Preservation of Historic Properties
Section 106 of the National Historic Preservation Act (NHPA), 54 USC § 306108 establishes a process for review of Federal undertakings and their effects on historic properties. The provision requires Federal agencies to consider the effects on historic properties of projects they carry out, assist, fund, permit, license, or approve. More specifically, Section 106 requires Federal agency heads to take into account effects of their proposed undertakings on historic properties (which are defined as properties eligible for listing or listed in the National Register of Historic Places) prior to the approval of the expenditure of any Federal funds on the undertaking or prior to the issuance of any license. Section 106 also requires Federal agency heads to provide the Advisory Council on Historic Preservation (ACHP) a reasonable opportunity to comment.
While it does not mandate preservation, Section 106 is related to other NHPA provisions designed to further national historic preservation policy goals. For example, Section 110 (54 USC § 306101) sets out responsibilities intended to ensure that preservation is integrated into agency programs.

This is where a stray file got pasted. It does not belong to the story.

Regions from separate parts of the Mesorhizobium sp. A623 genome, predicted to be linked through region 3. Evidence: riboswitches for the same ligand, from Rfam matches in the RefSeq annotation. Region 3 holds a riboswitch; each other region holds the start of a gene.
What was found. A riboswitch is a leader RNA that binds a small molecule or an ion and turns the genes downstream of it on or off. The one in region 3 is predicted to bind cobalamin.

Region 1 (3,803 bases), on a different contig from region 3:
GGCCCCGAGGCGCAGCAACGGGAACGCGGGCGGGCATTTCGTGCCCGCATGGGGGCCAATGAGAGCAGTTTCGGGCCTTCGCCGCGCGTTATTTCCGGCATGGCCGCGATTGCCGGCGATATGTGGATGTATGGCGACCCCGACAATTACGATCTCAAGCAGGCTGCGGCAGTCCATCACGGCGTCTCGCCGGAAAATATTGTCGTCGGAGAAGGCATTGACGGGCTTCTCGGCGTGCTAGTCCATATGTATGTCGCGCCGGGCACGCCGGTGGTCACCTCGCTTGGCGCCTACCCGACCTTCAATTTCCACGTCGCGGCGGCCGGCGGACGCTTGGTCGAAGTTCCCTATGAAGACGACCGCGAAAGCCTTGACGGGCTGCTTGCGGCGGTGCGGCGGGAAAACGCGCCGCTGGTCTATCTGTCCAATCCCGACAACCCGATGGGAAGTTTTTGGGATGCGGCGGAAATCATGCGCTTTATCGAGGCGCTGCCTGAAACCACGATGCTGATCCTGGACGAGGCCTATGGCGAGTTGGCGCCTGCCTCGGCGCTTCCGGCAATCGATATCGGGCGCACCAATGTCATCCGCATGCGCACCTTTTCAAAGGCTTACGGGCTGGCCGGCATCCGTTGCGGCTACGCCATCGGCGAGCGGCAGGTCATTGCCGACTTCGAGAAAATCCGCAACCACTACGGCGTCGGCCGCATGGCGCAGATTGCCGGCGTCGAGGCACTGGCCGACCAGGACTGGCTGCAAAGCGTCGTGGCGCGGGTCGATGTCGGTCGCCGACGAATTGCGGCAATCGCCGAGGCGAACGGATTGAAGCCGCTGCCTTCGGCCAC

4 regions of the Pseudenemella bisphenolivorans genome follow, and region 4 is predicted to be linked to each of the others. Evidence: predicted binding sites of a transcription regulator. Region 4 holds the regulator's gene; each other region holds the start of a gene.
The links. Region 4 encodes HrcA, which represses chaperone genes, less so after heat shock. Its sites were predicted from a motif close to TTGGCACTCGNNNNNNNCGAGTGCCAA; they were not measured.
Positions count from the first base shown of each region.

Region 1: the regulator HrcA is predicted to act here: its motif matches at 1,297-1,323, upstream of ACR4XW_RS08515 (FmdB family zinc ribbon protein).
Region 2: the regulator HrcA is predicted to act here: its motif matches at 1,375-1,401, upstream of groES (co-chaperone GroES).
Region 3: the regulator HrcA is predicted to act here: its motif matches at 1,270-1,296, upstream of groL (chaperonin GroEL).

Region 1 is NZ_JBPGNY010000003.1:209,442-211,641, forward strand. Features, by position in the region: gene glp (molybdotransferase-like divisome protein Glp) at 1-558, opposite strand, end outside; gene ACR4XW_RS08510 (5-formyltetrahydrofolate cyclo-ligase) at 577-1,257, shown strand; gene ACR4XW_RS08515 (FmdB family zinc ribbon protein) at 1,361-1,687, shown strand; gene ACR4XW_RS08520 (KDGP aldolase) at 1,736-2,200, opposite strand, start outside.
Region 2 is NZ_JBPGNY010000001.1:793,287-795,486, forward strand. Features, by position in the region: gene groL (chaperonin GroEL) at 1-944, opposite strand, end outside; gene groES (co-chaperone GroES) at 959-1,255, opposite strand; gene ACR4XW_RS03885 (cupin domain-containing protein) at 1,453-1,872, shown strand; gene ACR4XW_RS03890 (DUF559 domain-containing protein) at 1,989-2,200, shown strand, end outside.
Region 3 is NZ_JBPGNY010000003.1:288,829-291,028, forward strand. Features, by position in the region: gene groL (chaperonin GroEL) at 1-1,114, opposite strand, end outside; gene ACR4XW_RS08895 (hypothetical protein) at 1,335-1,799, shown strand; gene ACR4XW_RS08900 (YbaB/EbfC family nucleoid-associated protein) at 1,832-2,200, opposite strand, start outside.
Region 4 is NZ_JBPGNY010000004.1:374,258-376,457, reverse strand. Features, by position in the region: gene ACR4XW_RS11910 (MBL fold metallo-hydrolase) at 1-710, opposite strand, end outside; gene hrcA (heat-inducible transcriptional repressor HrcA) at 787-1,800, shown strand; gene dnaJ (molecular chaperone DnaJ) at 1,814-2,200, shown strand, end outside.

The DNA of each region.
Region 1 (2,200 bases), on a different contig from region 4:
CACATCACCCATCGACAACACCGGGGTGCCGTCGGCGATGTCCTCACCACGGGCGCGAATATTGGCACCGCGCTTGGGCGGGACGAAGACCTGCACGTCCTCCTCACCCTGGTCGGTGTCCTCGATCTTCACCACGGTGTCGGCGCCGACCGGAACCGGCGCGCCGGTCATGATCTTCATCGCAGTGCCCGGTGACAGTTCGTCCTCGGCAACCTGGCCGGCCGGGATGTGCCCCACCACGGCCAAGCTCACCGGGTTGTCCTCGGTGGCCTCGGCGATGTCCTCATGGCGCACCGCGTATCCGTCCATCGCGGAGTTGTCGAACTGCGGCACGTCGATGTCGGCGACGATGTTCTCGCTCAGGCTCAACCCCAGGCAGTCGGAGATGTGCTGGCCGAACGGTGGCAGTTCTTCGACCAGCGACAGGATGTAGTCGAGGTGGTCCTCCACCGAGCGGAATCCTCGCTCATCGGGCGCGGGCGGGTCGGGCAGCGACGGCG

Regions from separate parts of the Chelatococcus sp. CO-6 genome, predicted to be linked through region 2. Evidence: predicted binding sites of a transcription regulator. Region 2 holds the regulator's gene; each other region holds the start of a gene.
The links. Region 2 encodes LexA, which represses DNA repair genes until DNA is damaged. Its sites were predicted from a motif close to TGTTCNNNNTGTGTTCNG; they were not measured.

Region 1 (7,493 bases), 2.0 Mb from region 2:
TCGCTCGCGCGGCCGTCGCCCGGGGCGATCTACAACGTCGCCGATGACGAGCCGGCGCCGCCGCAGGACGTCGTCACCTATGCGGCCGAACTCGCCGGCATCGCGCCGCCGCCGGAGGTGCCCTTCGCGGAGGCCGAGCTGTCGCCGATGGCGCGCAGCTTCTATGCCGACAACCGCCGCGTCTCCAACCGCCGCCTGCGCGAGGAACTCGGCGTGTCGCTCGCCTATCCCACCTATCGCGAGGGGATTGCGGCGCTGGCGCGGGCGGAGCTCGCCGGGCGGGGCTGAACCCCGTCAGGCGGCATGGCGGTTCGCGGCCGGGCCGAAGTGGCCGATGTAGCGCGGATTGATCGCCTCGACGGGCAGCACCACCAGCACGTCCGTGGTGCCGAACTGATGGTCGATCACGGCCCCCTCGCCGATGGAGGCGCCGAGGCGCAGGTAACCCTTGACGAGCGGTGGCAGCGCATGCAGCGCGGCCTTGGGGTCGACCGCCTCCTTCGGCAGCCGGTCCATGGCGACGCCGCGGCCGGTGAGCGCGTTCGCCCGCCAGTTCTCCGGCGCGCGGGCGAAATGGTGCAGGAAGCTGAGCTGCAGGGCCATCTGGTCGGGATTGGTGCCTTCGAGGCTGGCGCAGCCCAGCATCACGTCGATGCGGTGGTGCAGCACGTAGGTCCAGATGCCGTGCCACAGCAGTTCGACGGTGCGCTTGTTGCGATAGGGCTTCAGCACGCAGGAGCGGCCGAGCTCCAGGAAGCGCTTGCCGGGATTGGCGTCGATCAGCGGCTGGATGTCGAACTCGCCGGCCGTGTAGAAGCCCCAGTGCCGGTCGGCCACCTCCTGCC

Standard Review Process
The ACHP’s implementing regulations for Section 106 of the NHPA, “Protection of Historic Properties” (36 CFR Part 800) provide federal agencies with a standard review process for their compliance with Section 106 for their undertakings. Federal undertakings are defined both in the NHPA and the ACHP’s Section 106 Regulations as:
a project, activity, or program funded in whole or in part under the direct or indirect jurisdiction of a Federal agency, including those carried out by or on behalf of a Federal agency; those carried out with Federal financial assistance; and those requiring a Federal permit, license or approval (54 USC § 300320; 36 CFR § 800.16(y)).
If such an action can only occur because of Federal involvement, it is likely an undertaking. The threshold for requiring compliance with Section 106 is met when an agency proposes to carry out, license, permit, or fund an undertaking that is the type of activity with the potential to affect historic properties, assuming historic properties are present. While it does not mandate preservation, Section 106 is related to other NHPA provisions designed to further national historic preservation policy goals. For example, Section 110 (54 USC § 306101) sets out responsibilities intended to ensure that preservation is integrated into agency programs.
Learn more about Section 106 and what we do to provide assistance in each of these areas.